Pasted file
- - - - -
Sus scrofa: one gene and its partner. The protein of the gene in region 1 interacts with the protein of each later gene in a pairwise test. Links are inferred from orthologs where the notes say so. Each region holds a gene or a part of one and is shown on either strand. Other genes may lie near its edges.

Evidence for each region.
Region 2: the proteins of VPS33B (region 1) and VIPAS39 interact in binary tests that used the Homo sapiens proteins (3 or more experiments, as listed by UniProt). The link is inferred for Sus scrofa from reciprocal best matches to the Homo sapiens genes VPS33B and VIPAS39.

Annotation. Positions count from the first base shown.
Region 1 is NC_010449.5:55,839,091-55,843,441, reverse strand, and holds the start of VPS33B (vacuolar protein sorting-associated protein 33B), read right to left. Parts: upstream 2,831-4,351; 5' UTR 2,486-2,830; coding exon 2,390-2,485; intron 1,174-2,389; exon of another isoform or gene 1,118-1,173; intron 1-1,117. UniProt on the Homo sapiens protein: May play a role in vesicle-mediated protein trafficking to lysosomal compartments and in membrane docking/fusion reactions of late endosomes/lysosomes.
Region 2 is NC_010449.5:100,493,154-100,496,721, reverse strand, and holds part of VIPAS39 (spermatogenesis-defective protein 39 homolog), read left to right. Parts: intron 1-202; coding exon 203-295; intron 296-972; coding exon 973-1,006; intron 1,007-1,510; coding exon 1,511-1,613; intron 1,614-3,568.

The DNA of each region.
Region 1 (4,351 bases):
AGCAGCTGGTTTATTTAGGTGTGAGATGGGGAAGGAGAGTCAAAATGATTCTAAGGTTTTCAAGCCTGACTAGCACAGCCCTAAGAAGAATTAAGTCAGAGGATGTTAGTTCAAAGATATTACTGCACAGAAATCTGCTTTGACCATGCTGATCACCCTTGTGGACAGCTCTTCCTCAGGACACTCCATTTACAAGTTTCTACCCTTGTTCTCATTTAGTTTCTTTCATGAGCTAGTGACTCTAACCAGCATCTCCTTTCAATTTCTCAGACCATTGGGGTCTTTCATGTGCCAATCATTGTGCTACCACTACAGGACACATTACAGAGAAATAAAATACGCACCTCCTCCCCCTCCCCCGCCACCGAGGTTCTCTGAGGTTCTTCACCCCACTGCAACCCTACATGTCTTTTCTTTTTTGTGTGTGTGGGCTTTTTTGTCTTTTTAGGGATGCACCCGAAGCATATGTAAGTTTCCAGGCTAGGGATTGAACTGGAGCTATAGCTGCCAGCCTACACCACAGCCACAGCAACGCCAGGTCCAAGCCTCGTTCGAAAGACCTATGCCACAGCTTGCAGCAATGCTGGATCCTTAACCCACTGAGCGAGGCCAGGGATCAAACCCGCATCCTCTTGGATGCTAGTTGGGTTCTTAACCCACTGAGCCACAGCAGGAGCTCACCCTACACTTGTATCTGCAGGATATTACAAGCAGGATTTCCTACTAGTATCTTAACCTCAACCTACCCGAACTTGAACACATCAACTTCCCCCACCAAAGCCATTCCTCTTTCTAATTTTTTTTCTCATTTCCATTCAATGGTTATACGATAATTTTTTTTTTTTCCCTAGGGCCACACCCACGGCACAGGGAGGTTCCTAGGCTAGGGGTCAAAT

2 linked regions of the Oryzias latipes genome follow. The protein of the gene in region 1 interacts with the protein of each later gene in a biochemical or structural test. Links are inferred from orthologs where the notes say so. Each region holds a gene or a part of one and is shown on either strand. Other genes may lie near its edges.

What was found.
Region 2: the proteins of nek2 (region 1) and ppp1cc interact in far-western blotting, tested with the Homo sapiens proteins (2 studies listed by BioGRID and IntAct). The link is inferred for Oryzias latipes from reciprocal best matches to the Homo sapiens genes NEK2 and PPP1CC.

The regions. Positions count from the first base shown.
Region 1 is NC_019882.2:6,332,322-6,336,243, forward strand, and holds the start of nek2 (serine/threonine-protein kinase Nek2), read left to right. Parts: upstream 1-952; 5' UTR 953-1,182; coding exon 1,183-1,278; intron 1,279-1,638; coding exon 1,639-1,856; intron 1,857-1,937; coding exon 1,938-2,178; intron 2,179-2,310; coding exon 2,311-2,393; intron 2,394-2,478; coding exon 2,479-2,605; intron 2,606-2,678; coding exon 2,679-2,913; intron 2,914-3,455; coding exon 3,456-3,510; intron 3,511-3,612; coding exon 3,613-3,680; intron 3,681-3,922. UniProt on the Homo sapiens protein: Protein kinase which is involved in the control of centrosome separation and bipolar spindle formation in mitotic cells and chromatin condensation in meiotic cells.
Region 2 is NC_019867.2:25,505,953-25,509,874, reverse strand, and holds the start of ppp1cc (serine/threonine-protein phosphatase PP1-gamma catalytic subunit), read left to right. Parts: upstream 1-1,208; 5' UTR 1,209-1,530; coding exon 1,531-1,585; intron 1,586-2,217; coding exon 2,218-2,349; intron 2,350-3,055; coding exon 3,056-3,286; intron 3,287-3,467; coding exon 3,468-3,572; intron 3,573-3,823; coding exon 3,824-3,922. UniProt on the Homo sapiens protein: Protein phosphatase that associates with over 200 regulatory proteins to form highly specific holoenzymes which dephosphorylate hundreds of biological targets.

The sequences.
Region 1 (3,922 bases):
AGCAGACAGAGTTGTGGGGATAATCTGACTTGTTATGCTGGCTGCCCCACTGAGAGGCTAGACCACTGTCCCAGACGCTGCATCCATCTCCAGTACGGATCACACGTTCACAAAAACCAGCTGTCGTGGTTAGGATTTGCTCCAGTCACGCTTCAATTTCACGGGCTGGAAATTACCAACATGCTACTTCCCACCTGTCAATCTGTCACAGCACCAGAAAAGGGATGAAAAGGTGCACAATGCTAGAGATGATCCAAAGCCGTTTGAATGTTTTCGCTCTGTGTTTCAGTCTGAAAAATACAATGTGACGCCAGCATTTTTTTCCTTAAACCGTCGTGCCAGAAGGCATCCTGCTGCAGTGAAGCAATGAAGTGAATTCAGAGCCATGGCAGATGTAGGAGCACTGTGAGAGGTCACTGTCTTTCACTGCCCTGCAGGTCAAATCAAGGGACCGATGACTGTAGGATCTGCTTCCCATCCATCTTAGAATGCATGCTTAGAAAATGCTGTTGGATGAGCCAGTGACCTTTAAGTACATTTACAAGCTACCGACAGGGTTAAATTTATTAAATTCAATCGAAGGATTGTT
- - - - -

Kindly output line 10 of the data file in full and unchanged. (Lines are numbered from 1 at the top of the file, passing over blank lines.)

2 linked regions of the Oryzias latipes genome follow. The protein of the gene in region 1 interacts with the protein of each later gene in a biochemical or structural test. Links are inferred from orthologs where the notes say so. Each region holds a gene or a part of one and is shown on either strand. Other genes may lie near its edges.